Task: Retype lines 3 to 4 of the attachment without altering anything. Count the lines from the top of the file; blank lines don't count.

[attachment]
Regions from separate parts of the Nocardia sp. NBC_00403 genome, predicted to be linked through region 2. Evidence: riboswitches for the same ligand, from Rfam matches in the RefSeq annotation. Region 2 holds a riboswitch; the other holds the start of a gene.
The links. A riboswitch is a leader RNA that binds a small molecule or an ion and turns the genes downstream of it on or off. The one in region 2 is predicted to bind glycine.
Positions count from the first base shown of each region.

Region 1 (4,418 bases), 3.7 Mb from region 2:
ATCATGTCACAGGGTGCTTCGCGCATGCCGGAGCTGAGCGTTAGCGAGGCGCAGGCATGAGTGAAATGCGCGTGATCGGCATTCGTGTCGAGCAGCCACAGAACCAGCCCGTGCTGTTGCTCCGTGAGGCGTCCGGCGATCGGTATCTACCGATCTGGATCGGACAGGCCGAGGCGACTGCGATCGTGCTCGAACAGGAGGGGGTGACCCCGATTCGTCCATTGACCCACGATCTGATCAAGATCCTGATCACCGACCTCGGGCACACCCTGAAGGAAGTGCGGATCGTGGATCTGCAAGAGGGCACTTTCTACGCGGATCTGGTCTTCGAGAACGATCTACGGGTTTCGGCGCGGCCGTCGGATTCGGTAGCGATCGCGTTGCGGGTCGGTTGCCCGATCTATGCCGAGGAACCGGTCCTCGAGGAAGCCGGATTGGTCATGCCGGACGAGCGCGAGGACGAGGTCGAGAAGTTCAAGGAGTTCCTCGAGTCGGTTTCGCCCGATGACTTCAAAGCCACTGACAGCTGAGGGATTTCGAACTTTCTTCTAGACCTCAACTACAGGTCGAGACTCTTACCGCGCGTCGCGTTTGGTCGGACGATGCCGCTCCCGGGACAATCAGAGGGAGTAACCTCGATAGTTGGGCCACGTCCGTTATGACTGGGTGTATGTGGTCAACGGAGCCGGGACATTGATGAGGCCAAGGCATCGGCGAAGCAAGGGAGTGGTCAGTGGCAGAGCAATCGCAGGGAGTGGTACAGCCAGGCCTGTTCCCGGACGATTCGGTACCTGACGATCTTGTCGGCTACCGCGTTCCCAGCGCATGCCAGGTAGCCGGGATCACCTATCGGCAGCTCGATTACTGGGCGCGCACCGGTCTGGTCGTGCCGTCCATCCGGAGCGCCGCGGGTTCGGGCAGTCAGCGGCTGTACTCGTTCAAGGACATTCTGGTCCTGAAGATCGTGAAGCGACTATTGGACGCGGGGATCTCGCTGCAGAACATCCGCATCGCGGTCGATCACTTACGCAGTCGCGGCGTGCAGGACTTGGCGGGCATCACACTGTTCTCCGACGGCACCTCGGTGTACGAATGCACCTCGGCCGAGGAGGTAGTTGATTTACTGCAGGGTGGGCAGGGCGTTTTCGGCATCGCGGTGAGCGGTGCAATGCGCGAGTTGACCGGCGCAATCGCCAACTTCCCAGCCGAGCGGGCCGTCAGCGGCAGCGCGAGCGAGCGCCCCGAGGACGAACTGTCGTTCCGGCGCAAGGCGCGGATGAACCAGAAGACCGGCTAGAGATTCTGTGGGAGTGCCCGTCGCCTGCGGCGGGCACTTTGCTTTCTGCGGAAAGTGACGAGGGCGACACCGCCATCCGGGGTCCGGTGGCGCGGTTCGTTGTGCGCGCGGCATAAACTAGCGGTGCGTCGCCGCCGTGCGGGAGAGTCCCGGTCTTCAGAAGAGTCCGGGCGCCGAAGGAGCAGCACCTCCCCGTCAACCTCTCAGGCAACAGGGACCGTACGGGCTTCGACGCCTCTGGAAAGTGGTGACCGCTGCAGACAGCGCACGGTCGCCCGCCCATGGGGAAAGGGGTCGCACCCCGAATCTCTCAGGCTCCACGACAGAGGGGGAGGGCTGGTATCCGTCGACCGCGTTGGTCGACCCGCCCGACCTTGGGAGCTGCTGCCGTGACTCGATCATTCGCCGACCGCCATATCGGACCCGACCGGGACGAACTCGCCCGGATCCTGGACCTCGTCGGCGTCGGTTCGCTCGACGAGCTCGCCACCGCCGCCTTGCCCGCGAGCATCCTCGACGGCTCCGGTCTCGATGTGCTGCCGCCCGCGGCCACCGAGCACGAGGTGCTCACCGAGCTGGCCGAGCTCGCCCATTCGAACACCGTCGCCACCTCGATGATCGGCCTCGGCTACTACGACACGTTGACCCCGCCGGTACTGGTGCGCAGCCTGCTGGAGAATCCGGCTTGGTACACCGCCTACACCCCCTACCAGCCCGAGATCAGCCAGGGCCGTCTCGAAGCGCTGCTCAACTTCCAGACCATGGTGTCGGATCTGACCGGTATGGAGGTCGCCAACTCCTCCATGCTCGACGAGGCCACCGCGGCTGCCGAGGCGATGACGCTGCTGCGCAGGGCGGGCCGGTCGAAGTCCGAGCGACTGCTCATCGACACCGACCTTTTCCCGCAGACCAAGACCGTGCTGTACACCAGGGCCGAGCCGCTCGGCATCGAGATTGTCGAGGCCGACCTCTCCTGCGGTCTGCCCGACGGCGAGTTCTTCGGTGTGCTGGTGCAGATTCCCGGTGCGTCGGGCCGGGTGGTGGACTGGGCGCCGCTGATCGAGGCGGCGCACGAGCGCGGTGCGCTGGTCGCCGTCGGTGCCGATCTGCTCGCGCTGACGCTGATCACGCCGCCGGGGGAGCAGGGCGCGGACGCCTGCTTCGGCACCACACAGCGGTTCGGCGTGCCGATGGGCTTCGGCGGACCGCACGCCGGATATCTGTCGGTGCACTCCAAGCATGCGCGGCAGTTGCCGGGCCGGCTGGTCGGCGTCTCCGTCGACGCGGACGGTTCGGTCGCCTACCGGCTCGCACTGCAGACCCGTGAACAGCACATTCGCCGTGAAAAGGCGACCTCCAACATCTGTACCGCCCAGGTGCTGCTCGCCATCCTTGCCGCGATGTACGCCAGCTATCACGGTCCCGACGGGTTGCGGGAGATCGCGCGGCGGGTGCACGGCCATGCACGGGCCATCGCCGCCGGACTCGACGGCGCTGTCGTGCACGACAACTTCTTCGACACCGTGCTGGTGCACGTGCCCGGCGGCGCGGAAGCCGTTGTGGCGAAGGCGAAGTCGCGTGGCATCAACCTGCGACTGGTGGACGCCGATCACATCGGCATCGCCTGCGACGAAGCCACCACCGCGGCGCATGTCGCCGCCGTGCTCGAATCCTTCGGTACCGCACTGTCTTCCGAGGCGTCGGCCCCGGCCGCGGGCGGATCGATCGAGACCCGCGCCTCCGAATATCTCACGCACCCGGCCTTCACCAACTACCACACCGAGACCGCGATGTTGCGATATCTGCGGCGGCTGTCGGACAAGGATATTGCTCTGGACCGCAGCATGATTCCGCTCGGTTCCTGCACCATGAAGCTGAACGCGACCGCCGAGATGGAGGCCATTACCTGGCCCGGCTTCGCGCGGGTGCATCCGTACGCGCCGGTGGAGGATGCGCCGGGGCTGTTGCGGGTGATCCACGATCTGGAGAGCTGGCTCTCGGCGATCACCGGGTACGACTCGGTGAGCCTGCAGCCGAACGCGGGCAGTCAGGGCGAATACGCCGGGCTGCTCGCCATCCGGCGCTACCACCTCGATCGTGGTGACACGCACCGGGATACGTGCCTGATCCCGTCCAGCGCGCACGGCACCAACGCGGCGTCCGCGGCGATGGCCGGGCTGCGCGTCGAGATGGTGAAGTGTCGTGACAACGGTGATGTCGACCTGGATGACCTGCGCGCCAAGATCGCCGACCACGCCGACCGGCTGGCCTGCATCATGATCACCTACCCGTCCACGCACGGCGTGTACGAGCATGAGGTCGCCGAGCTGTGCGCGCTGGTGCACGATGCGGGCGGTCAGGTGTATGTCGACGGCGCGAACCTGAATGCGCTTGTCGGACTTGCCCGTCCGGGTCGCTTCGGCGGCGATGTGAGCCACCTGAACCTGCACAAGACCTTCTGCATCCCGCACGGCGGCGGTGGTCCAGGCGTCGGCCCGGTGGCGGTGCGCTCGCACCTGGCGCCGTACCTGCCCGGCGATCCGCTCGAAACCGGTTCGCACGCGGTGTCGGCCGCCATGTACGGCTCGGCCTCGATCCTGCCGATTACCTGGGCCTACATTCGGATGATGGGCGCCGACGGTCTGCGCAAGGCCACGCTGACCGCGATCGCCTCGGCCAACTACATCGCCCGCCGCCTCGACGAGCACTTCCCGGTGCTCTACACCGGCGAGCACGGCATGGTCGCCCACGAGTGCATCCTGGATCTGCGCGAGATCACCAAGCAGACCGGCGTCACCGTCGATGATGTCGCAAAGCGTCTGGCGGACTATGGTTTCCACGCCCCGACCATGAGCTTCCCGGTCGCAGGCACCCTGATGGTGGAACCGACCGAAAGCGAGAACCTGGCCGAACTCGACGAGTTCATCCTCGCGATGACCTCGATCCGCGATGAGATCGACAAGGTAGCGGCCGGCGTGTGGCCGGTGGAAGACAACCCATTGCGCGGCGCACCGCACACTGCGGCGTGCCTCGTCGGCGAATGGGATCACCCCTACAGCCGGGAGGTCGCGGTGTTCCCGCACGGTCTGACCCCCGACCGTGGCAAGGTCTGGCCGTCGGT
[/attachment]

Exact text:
Positions count from the first base shown of each region.

Region 1 (4,418 bases), 3.7 Mb from region 2: